Studies have shown that superplastic boronizing, whereby boronizing is conducted concurrently with superplastic deformation of the substrate, could provide faster rate and superior mechanical properties compared with conventional methods.[1,2] The introduction of a force leading to substrate plastic deformation is considered to be the novelty of the process. However, previous studies are carried out under tensile and it is felt that a more practical study under compression mode is warranted.[3] On the other hand, mechanics of superplasticity of metals and alloys has been studied mainly by means of a tensile test in which a true constant strain or a constant displacement rate is imposed, and the steady-state flow stress is recorded. The optimal superplastic deformation temperature, strain rate, maximum elongation, and flow stress, as well as strain rate sensitivity of the material are obtained through experiment.[3] However, in practical applications, there are few cases similar to the simple tension test but many involve compressively formed products. In this experiment, a different approach of SPC under compression method was studied. This method was selected because it is beneficial to find the optimal parameters of superplastic deformation compare with tension tests. In addition, compression tests have the advantage of avoiding the problem of necking particularly at high strain rates.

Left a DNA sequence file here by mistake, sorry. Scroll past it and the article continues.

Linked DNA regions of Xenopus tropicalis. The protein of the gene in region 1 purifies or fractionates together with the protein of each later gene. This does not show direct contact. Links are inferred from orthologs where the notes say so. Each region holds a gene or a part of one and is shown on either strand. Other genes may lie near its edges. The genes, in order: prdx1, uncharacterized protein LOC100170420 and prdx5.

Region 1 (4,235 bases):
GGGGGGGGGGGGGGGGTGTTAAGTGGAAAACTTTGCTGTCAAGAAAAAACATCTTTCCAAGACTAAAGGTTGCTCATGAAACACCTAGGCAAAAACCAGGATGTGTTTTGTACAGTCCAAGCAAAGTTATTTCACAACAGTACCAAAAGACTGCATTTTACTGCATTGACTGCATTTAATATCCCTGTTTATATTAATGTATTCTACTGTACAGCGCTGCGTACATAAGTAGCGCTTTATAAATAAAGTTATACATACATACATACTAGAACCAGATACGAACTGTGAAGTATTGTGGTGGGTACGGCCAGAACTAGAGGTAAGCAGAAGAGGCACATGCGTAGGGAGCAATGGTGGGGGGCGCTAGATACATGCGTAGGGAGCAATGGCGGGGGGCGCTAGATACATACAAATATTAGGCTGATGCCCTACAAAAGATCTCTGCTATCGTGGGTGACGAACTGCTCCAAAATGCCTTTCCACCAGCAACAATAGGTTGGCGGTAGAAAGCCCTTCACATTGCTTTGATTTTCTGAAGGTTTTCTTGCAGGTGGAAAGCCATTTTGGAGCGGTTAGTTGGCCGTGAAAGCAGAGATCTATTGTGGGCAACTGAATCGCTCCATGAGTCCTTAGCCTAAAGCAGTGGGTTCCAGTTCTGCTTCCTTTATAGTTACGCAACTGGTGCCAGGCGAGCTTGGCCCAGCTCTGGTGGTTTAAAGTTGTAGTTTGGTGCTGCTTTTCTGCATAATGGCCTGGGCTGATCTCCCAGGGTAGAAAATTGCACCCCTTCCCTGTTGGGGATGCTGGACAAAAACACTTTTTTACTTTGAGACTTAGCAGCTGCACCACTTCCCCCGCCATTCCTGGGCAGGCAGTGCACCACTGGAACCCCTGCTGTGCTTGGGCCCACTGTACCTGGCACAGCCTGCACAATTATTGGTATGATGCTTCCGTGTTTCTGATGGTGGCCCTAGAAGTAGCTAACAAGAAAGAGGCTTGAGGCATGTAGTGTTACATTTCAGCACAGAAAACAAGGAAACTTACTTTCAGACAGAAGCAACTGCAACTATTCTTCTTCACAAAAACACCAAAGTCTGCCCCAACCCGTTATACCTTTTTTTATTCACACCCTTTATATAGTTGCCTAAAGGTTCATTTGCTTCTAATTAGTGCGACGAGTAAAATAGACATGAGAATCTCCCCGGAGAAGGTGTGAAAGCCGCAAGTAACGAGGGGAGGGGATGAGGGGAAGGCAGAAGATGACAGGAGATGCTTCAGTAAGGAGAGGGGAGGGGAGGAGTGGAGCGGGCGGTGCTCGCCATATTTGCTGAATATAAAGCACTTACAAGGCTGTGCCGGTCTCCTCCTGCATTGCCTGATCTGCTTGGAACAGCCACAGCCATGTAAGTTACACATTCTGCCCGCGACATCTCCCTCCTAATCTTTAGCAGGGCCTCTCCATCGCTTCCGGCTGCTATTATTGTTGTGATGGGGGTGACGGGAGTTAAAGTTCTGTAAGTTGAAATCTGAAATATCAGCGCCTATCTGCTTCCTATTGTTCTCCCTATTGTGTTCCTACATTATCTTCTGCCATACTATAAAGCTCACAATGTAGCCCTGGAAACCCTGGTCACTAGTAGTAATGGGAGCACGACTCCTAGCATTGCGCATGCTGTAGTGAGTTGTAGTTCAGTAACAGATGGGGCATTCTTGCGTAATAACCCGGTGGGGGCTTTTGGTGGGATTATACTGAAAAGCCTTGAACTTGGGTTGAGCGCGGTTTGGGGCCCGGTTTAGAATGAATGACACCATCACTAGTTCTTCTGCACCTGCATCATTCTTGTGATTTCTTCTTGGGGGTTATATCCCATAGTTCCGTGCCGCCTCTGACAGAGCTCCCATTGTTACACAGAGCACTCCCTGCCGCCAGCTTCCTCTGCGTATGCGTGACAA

The surface properties and kinetics of SPC of DSS under compression mode have been studied, and the results show that the carburizing process is highly accelerated by the concurrent superplastic deformation.[4] This process is conducted by SPC under a fixed strain rate condition.

In the present work, carburizing of DSS is carried out in order to understand the carburizing process behaviour under superplastic deformation. The effects of deformation temperature and strain rate on the carburizing process are investigated. The results are compared with those from conventional carburizing (CC) and non-superplastic carburizing (NSPC). It is expected that this study will provide a fresh insight on carburizing process development and the application of DSS in industries.

2 Materials and Experimental Procedures